Oil firms under pressure to pass on drop in prices

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The Independent Online

Oil firms and the government were under increasing pressure last night to ensure that the sharp fall in the price of crude oil is properly reflected at the petrol pumps.

Oil firms and the government were under increasing pressure last night to ensure that the sharp fall in the price of crude oil is properly reflected at the petrol pumps.

Shell announced a cut of 1p per litre yesterday. This follows the decision by a number of supermarket chains to cut their prices by a penny, bringing the cost of unleaded down to 77.8p for Sainsbury's, 78p for Tesco and 75.8p for the northern-based chain Morrisons. Asda chopped 1.2p off its prices last week.

Consumer groups demanded that Gordon Brown should intervene should the firms fail to cut prices further. The Chancellor stressed last autumn that he wanted a fall in crude oil prices to be passed on to drivers as quickly as possible.

However, oil firms are due to meet the Energy minister, Helen Liddell, later this month to discuss pricing, and, according to Whitehall sources, no government action is envisaged until then.

Although petrol pump prices now average 78.4p a litre they are still about 3p a litre higher than wholesale prices which have plummeted from $34 (£24) a barrel at the height of September's crisis to under $24. Since last January, the wholesale price paid by fuel firms has dropped from 11.3p a litre to 11.1p. Over the same period, the average forecourt price of unleaded has risen from 75.4 pence to 79.9p. And although Excise duty had gone up by 1.6p and VAT by 0.7p the petrol firms earnings had risen from 5.7p to 8p.

Other oil companies are expected to follow Shell . However, yesterday evening BP, Esso, Texaco and TotalFinaElf were holding back from announcing cuts while insisting their prices would remain "competitive".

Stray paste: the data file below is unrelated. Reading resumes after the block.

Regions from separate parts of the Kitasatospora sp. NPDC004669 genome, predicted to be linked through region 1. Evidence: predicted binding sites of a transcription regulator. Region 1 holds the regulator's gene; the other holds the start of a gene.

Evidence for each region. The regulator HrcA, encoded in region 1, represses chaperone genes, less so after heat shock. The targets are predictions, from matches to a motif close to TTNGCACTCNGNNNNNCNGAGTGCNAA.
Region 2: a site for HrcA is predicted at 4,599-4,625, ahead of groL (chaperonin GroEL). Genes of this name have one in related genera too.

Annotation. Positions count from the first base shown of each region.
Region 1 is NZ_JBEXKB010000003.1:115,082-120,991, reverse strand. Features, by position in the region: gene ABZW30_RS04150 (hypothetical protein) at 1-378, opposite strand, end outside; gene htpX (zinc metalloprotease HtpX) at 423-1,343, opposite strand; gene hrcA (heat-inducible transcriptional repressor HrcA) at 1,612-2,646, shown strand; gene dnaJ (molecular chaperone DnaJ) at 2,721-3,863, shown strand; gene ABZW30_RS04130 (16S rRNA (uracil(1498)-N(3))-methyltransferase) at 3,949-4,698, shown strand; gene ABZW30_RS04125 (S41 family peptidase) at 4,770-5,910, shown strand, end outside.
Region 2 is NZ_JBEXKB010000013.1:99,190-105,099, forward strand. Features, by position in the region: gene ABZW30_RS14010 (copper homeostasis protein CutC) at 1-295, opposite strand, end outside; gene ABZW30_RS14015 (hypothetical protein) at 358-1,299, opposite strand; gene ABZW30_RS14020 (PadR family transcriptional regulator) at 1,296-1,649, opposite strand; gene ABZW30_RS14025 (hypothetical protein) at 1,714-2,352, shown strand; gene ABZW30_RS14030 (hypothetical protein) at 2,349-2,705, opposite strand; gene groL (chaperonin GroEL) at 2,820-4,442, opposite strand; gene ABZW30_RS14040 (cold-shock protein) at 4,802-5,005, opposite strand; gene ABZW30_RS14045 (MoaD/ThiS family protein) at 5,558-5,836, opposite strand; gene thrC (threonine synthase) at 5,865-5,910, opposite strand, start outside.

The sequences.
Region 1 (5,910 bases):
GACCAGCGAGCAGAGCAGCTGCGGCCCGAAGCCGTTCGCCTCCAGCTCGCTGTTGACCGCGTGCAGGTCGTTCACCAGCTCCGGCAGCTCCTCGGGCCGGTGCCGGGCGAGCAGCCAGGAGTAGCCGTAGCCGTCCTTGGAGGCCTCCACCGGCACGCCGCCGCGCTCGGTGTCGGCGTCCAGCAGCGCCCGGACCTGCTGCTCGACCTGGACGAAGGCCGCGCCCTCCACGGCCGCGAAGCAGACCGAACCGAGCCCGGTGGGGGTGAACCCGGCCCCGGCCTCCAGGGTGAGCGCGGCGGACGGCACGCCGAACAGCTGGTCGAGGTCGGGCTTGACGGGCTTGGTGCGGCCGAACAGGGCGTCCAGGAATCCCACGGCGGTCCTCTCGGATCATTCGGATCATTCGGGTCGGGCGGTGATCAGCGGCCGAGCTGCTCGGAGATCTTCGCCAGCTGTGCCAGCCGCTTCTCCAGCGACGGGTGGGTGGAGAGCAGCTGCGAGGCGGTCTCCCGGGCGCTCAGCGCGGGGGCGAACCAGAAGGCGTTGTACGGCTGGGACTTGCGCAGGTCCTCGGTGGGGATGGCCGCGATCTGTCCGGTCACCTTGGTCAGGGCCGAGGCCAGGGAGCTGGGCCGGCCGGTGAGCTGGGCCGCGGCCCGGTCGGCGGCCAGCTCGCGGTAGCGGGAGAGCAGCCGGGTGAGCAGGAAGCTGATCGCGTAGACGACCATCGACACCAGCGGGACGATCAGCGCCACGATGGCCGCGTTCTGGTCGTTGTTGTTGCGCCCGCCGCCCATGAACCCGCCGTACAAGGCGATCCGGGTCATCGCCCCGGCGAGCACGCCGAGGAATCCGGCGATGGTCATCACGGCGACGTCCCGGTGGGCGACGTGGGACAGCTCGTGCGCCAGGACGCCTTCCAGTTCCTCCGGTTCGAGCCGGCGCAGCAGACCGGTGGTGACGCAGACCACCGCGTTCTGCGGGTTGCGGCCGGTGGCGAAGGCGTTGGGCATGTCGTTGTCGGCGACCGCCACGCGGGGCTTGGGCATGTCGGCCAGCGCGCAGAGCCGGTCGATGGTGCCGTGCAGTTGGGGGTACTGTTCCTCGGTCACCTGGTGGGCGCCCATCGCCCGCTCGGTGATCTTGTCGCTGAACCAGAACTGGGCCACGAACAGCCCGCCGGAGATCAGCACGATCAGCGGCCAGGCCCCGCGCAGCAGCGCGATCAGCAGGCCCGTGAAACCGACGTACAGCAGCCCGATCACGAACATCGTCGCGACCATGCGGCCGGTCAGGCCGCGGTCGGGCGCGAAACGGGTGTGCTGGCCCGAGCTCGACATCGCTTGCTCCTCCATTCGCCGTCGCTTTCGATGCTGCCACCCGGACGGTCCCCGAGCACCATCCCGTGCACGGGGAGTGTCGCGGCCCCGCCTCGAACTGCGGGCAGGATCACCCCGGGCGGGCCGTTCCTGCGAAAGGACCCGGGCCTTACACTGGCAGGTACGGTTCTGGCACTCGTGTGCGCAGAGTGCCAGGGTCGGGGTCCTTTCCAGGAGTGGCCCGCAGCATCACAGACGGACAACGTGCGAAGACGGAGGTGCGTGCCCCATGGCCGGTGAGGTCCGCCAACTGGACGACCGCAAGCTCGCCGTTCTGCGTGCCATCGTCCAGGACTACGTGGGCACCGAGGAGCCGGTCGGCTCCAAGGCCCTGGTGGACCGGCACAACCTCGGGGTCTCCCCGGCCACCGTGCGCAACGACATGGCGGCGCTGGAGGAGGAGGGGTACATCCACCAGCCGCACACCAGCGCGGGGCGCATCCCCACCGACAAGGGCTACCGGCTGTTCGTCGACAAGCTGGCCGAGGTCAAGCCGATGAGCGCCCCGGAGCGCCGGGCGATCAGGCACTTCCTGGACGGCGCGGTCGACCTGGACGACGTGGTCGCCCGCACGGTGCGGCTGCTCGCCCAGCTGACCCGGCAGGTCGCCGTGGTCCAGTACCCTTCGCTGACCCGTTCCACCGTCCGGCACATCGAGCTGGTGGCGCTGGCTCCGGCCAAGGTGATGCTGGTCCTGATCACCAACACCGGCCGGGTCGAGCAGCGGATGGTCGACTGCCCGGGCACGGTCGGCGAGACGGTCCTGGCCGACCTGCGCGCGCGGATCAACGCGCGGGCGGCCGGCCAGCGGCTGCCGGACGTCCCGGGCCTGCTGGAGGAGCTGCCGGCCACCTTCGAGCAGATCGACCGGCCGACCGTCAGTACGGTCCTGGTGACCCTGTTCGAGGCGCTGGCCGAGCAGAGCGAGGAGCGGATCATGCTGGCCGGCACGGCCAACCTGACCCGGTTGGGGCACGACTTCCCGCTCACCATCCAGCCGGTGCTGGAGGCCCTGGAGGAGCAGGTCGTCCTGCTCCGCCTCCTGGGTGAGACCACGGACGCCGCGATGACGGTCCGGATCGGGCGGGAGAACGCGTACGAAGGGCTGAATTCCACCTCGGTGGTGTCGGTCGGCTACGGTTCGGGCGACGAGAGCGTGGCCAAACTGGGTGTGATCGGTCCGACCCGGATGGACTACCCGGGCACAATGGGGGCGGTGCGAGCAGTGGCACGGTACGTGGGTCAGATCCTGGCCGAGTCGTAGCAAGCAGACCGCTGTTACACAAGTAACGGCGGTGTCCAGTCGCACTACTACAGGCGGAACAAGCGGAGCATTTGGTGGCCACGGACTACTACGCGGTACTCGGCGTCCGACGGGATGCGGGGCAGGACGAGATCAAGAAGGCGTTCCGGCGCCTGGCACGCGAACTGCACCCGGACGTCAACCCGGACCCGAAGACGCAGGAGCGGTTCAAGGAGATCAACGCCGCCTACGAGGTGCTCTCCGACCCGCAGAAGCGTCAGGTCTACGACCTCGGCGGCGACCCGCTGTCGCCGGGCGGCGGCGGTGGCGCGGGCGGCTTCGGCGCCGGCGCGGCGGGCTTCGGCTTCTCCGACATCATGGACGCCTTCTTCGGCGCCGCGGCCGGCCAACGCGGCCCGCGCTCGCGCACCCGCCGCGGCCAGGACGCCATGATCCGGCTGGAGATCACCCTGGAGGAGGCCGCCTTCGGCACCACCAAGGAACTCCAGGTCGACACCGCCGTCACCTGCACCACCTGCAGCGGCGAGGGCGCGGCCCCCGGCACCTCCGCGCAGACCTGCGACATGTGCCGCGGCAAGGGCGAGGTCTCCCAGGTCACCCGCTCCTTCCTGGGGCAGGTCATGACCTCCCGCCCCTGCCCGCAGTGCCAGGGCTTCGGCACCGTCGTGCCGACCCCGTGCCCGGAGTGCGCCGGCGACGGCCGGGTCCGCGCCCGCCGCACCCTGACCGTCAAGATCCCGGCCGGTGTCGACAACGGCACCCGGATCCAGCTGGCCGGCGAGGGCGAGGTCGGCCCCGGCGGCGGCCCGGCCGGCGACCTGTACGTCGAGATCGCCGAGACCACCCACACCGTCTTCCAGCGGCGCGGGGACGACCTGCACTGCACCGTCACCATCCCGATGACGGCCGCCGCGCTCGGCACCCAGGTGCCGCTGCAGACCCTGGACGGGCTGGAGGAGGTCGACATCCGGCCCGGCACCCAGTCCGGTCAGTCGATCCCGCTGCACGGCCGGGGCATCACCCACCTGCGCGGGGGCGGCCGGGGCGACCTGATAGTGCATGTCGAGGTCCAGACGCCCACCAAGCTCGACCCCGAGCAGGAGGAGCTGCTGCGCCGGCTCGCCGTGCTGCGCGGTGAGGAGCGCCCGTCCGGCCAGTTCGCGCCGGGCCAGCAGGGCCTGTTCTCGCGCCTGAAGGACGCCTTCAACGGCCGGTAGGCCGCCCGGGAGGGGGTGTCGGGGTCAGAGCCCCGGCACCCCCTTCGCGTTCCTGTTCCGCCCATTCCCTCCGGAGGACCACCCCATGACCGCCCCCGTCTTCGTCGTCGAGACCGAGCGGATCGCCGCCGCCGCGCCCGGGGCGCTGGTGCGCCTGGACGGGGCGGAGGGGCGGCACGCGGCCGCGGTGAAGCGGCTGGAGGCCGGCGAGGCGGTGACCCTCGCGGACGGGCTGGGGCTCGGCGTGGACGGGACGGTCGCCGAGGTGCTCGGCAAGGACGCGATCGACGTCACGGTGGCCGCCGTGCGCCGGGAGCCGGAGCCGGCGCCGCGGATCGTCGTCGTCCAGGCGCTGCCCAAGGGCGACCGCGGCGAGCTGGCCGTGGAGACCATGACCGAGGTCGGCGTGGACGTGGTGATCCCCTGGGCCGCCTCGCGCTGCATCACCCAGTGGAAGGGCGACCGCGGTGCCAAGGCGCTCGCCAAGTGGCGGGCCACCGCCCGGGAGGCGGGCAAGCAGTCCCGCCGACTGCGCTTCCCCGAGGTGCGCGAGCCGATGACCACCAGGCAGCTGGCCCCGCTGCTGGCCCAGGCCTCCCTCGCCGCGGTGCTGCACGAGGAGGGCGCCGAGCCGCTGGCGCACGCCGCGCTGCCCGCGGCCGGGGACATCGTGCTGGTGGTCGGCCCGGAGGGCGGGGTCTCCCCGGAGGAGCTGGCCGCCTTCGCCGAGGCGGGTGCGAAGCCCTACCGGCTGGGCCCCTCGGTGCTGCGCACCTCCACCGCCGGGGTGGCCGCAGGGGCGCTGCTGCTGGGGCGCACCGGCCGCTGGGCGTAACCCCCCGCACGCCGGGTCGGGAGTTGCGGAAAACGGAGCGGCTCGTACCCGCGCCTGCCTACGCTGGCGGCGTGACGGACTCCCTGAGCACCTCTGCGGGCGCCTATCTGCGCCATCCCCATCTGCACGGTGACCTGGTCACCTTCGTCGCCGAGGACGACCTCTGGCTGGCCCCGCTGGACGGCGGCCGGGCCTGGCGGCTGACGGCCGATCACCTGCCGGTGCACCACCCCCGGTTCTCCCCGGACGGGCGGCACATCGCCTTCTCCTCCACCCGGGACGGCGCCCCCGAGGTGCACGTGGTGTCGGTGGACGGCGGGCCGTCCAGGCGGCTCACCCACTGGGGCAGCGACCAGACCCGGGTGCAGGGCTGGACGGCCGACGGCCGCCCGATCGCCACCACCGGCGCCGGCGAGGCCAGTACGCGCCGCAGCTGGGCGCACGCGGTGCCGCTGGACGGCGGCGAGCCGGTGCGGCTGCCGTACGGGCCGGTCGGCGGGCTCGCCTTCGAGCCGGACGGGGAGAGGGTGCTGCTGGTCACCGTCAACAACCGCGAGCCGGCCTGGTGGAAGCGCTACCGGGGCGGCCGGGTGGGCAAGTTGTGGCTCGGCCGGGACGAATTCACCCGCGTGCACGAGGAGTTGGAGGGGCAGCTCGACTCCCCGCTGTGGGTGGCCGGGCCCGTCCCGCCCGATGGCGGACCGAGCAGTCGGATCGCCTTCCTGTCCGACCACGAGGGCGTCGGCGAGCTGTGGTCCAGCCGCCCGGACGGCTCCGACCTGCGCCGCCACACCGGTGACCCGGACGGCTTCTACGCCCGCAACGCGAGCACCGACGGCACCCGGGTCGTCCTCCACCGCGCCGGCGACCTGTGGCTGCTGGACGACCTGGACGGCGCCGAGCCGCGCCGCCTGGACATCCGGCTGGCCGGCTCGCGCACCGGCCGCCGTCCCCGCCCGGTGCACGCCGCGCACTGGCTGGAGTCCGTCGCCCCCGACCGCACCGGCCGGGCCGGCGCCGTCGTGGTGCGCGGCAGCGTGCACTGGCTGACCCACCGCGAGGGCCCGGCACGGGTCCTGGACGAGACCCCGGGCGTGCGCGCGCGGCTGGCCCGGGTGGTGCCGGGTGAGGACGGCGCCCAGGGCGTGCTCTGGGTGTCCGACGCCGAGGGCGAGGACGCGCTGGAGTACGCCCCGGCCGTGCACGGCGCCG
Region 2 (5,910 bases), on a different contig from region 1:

Petrol retailers insisted they could not could prices fall much further unless the Chancellor reduces fuel taxes, and warned of further crippling fuel protests across the country if he does not. Ray Holloway, of the Petrol Retailers' Association, said: "The percentage of tax in the retail price during the protests was 76 per cent and that has now risen to 79 per cent," said "That figure is the very reason why prices cannot fall much further in the UK - it won't be until you see a change in Government policy that that could occur.

"If there was reason to protest in September there will certainly be reason for protesters to start all over again in the spring."

David Handley, the chairman of Farmers for Action and a key player in September's fuel protests, raised the prospect of renewed demonstrations. He said: "We're already in negotiations about new protests around the country and feeling is very high. It won't be too long before the troops are out.

"If Tony Blair wants to make contact he knows the number and he can explain to us why he's not prepared to do any more."

Shadow transport minister Bernard Jenkin called on the Government to cut fuel duty . He said "During the fuel crisis Labour was always blaming the high price of crude oil for high petrol prices.

"Now that the price of crude has tumbled who does Labour blame? The real problem in Britain is that while we have the cheapest pre-tax petrol we have the highest petrol taxes in Europe."

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